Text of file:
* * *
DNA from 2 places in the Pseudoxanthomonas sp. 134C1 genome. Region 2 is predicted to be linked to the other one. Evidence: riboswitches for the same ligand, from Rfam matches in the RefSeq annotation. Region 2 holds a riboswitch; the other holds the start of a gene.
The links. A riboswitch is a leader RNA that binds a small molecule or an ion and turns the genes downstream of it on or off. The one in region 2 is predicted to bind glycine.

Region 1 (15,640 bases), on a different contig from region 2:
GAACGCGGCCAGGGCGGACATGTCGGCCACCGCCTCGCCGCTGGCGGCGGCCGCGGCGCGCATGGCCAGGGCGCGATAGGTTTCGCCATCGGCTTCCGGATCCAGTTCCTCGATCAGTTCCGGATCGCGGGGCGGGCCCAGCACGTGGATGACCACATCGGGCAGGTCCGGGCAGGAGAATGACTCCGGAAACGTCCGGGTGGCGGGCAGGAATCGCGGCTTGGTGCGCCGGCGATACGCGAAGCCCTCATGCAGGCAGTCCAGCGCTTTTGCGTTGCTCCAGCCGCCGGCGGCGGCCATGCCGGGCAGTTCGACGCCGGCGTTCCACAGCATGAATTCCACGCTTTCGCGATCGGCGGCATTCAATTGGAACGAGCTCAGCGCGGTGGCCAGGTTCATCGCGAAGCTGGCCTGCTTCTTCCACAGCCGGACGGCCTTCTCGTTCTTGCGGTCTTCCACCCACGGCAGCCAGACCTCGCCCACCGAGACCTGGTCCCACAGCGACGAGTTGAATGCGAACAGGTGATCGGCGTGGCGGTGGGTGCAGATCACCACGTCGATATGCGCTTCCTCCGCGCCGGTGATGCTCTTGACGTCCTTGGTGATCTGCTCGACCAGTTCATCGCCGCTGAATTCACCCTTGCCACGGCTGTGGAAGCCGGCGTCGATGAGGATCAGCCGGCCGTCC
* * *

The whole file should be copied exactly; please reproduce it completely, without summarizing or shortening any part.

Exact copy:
DNA from 2 places in the Pseudoxanthomonas sp. 134C1 genome. Region 2 is predicted to be linked to the other one. Evidence: riboswitches for the same ligand, from Rfam matches in the RefSeq annotation. Region 2 holds a riboswitch; the other holds the start of a gene.
The links. A riboswitch is a leader RNA that binds a small molecule or an ion and turns the genes downstream of it on or off. The one in region 2 is predicted to bind glycine.

Region 1 (15,640 bases), on a different contig from region 2:
GAACGCGGCCAGGGCGGACATGTCGGCCACCGCCTCGCCGCTGGCGGCGGCCGCGGCGCGCATGGCCAGGGCGCGATAGGTTTCGCCATCGGCTTCCGGATCCAGTTCCTCGATCAGTTCCGGATCGCGGGGCGGGCCCAGCACGTGGATGACCACATCGGGCAGGTCCGGGCAGGAGAATGACTCCGGAAACGTCCGGGTGGCGGGCAGGAATCGCGGCTTGGTGCGCCGGCGATACGCGAAGCCCTCATGCAGGCAGTCCAGCGCTTTTGCGTTGCTCCAGCCGCCGGCGGCGGCCATGCCGGGCAGTTCGACGCCGGCGTTCCACAGCATGAATTCCACGCTTTCGCGATCGGCGGCATTCAATTGGAACGAGCTCAGCGCGGTGGCCAGGTTCATCGCGAAGCTGGCCTGCTTCTTCCACAGCCGGACGGCCTTCTCGTTCTTGCGGTCTTCCACCCACGGCAGCCAGACCTCGCCCACCGAGACCTGGTCCCACAGCGACGAGTTGAATGCGAACAGGTGATCGGCGTGGCGGTGGGTGCAGATCACCACGTCGATATGCGCTTCCTCCGCGCCGGTGATGCTCTTGACGTCCTTGGTGATCTGCTCGACCAGTTCATCGCCGCTGAATTCACCCTTGCCACGGCTGTGGAAGCCGGCGTCGATGAGGATCAGCCGGCCGTCC